How to Make Gears Out of Corrugated Cardboard

Updated July 20, 2017

Here is an easy and inexpensive way to demonstrate how gears work. You might want to make the gears in various sizes to demonstrate how the gears on a bicycle make it easier to pedal uphill. Plus, it's a great way to recycle old cardboard boxes!

Choose a piece of corrugated cardboard. It should be at least 12 inches on one of the sides that is perpendicular to the corrugates. In others words, along that 12-inch side you should see the wavy, undulating lines of the corrugates. You don't have to use one large piece of cardboard. You can use miscellaneous small pieces.

Use the compass to draw circles on one part of the corrugated cardboard (suggested sizes to start out with: 1 1/2 inch diameter, 2 1/4 diameter and 3 1/8 diameter). You can cut as many circles as you want to and you can experiment with the sizes the circles. (Hint: Make sure to push the compass pin point into the cardboard enough so that it leaves a visible mark. You will need to know where the centre of the circle is when you go to assemble the gears.)

Use the scissors to cut out the circles. (Hint: You may find it easier to cut the circles if you cut out a rough shape around them first, then refine and trim the shape.)

Use the sharp craft knife or razor blade to cut a thin strip off one end of the cardboard. You will be cutting across the wavy corrugates. The strip should be at least 3/16 inch thick but no more than 1/4 inch thick. After you cut the strip, peel the brown paper off one of the sides.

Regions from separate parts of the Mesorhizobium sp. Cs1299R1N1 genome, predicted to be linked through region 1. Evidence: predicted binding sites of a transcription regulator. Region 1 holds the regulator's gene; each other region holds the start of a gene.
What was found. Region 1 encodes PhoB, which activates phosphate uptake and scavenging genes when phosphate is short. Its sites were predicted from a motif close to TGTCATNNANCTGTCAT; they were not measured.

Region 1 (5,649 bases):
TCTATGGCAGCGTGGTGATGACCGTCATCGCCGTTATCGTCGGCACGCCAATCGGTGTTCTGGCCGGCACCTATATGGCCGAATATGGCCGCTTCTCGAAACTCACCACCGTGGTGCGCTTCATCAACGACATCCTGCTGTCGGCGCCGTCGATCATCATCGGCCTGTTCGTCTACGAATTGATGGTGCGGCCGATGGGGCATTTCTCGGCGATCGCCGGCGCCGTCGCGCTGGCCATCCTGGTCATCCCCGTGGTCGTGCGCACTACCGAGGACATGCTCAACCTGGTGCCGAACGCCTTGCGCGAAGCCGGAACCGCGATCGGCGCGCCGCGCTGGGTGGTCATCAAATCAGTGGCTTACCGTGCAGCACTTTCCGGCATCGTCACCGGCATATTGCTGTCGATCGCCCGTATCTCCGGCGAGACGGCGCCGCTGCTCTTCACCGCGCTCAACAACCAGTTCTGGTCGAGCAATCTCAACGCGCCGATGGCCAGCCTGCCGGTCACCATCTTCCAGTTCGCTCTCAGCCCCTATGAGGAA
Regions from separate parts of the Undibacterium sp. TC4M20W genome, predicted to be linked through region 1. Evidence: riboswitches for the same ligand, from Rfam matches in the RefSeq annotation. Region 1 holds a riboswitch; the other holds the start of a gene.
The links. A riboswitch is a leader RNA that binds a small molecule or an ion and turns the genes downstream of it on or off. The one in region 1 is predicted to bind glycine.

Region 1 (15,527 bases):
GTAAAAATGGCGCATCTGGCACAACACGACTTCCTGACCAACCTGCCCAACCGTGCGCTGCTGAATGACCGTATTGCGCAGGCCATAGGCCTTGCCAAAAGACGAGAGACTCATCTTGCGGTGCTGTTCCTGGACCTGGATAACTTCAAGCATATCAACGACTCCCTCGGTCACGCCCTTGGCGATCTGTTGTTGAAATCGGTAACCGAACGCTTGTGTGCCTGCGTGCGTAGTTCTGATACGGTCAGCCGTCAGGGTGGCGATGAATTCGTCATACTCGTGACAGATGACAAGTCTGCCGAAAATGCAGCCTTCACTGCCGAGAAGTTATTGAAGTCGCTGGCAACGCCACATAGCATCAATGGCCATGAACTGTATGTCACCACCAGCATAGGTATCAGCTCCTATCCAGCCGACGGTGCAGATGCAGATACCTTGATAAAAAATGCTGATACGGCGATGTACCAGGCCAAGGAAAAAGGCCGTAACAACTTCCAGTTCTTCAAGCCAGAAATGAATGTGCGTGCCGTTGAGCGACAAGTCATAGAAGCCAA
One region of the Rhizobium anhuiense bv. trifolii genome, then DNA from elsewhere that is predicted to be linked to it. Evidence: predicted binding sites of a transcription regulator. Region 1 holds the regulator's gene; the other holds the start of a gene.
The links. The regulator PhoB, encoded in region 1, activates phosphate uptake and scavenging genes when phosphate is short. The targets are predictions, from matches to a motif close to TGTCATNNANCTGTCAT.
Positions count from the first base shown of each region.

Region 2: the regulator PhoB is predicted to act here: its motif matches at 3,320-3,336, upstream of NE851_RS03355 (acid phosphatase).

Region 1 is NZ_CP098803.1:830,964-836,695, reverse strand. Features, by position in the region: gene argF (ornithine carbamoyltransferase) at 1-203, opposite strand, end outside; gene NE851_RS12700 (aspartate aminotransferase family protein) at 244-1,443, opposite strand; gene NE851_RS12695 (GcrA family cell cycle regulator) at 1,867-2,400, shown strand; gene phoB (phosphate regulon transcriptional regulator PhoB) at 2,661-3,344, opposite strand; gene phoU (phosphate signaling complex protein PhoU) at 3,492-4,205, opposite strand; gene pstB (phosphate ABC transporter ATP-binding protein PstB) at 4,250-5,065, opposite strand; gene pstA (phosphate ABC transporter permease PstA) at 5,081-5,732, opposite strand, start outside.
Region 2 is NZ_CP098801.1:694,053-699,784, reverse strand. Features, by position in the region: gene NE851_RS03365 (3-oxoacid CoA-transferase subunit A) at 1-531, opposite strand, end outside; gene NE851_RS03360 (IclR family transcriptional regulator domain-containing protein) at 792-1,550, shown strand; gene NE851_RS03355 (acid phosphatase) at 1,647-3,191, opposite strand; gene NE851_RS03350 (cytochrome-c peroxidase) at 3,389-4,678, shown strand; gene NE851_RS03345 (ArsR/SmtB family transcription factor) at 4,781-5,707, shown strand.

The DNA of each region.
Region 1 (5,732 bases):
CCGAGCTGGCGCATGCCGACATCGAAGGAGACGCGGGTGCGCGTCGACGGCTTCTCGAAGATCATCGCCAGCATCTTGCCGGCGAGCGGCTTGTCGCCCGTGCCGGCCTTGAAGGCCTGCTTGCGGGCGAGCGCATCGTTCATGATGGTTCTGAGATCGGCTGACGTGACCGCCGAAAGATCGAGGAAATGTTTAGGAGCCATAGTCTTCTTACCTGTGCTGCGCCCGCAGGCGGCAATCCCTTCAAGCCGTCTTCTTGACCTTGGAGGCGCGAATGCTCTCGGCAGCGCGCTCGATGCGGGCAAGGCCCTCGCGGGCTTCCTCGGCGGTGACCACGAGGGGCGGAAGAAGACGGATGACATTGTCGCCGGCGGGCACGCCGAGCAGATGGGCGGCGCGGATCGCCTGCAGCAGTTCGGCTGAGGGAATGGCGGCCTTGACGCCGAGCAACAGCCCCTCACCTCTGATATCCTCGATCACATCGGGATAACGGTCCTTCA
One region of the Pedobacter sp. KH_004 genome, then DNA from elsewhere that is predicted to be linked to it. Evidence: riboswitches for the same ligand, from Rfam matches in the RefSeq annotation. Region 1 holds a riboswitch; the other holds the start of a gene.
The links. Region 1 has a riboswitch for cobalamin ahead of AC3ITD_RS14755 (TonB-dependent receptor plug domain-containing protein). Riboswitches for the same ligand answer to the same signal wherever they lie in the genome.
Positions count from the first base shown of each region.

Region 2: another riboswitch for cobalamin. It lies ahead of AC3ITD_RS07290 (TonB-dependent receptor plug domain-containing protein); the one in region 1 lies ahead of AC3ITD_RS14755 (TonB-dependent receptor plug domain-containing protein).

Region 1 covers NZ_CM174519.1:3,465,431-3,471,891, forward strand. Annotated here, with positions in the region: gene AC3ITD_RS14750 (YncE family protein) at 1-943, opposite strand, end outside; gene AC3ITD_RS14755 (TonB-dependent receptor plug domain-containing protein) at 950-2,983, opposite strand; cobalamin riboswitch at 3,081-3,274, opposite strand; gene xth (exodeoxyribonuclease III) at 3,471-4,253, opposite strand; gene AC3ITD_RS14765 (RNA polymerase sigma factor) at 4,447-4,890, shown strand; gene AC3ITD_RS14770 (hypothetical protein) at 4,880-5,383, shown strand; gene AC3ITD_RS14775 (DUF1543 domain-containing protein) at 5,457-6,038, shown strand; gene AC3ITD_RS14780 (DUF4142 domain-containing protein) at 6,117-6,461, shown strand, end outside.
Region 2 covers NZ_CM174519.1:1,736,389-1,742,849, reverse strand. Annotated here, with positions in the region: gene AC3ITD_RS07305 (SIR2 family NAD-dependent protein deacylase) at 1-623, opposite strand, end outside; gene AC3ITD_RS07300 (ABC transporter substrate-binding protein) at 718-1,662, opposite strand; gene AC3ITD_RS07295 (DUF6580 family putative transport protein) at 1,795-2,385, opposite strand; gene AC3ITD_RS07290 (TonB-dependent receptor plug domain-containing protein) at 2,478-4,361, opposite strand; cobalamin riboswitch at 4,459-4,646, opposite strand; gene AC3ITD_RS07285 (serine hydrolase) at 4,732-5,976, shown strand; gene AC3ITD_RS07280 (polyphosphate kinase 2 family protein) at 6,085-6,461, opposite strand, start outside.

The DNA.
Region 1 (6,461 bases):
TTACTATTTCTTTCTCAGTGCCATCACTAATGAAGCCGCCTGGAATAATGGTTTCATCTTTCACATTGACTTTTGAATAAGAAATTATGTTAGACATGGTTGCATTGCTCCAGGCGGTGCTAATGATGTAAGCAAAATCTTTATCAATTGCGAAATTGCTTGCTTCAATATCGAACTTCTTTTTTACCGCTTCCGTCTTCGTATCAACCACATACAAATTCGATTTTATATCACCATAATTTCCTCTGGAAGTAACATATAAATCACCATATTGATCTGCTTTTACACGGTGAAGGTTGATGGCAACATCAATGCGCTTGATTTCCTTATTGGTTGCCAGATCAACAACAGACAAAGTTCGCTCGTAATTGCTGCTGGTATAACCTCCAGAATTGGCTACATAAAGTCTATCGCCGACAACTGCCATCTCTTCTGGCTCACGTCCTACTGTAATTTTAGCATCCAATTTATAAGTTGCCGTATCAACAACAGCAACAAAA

Wrap the thin strip around one of the circles and snip it off so that the ends meet and are flush. Use white glue to glue the strip around the circle.

Use a piece of tape to hold the ends of the strip around the circles while the glue dries.

Do these same steps to all your circles so that you have a set of gears.

Use push pins to attach the gears to a piece of cardboard. Use the hole left in the centre by the compass as your guide for where to insert the pin. The gears should slide easily on the push pin. If they do not, move the pin around in the hole a bit to enlarge the hole just slightly. You can add a handle to any of the gears by inserting a push pin near the outer edge. As you turn the handle, all the gears should move. If they do not, adjust the gears a bit. The corrugates should mesh together so that the gears turn easily.

Things You'll Need

  • Corrugated cardboard
  • Compass
  • Ruler
  • Scissors
  • Sharp craft knife or razor blade
  • White glue
  • Push pins
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About the Author

RuthJ is the author of a student guide to Beowulf, published by Greenwood Press. She is currently writing a book on the technology and material culture of the Middle Ages. She taught her kids at home for many years and learned many offbeat things.